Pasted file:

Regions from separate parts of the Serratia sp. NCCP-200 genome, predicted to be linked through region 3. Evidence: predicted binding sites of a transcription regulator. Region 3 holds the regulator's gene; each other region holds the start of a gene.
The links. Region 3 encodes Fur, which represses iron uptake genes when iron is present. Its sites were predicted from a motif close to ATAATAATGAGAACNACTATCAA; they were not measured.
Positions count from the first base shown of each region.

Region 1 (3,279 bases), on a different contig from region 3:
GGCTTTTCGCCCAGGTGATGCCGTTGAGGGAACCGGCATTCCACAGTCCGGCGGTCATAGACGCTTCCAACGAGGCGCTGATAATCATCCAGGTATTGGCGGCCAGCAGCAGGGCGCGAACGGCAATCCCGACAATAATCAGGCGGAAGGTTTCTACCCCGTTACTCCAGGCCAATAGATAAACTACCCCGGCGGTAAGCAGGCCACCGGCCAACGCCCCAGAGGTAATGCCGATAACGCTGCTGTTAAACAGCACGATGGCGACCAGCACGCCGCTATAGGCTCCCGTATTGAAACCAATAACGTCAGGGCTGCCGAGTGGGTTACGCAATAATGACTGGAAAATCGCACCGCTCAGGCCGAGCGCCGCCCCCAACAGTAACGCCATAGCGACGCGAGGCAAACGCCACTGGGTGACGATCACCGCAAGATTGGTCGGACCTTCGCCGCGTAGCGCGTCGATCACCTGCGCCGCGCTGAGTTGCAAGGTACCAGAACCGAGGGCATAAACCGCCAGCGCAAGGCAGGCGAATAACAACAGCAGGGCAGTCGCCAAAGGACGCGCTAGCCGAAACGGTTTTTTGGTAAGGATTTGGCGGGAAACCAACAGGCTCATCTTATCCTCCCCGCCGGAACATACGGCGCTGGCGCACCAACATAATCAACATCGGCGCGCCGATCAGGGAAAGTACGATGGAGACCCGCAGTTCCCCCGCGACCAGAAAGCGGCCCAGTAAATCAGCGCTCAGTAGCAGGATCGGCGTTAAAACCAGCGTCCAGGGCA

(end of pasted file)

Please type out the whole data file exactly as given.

Regions from separate parts of the Serratia sp. NCCP-200 genome, predicted to be linked through region 3. Evidence: predicted binding sites of a transcription regulator. Region 3 holds the regulator's gene; each other region holds the start of a gene.
The links. Region 3 encodes Fur, which represses iron uptake genes when iron is present. Its sites were predicted from a motif close to ATAATAATGAGAACNACTATCAA; they were not measured.
Positions count from the first base shown of each region.

Region 1 (3,279 bases), on a different contig from region 3:
GGCTTTTCGCCCAGGTGATGCCGTTGAGGGAACCGGCATTCCACAGTCCGGCGGTCATAGACGCTTCCAACGAGGCGCTGATAATCATCCAGGTATTGGCGGCCAGCAGCAGGGCGCGAACGGCAATCCCGACAATAATCAGGCGGAAGGTTTCTACCCCGTTACTCCAGGCCAATAGATAAACTACCCCGGCGGTAAGCAGGCCACCGGCCAACGCCCCAGAGGTAATGCCGATAACGCTGCTGTTAAACAGCACGATGGCGACCAGCACGCCGCTATAGGCTCCCGTATTGAAACCAATAACGTCAGGGCTGCCGAGTGGGTTACGCAATAATGACTGGAAAATCGCACCGCTCAGGCCGAGCGCCGCCCCCAACAGTAACGCCATAGCGACGCGAGGCAAACGCCACTGGGTGACGATCACCGCAAGATTGGTCGGACCTTCGCCGCGTAGCGCGTCGATCACCTGCGCCGCGCTGAGTTGCAAGGTACCAGAACCGAGGGCATAAACCGCCAGCGCAAGGCAGGCGAATAACAACAGCAGGGCAGTCGCCAAAGGACGCGCTAGCCGAAACGGTTTTTTGGTAAGGATTTGGCGGGAAACCAACAGGCTCATCTTATCCTCCCCGCCGGAACATACGGCGCTGGCGCACCAACATAATCAACATCGGCGCGCCGATCAGGGAAAGTACGATGGAGACCCGCAGTTCCCCCGCGACCAGAAAGCGGCCCAGTAAATCAGCGCTCAGTAGCAGGATCGGCGTTAAAACCAGCGTCCAGGGCA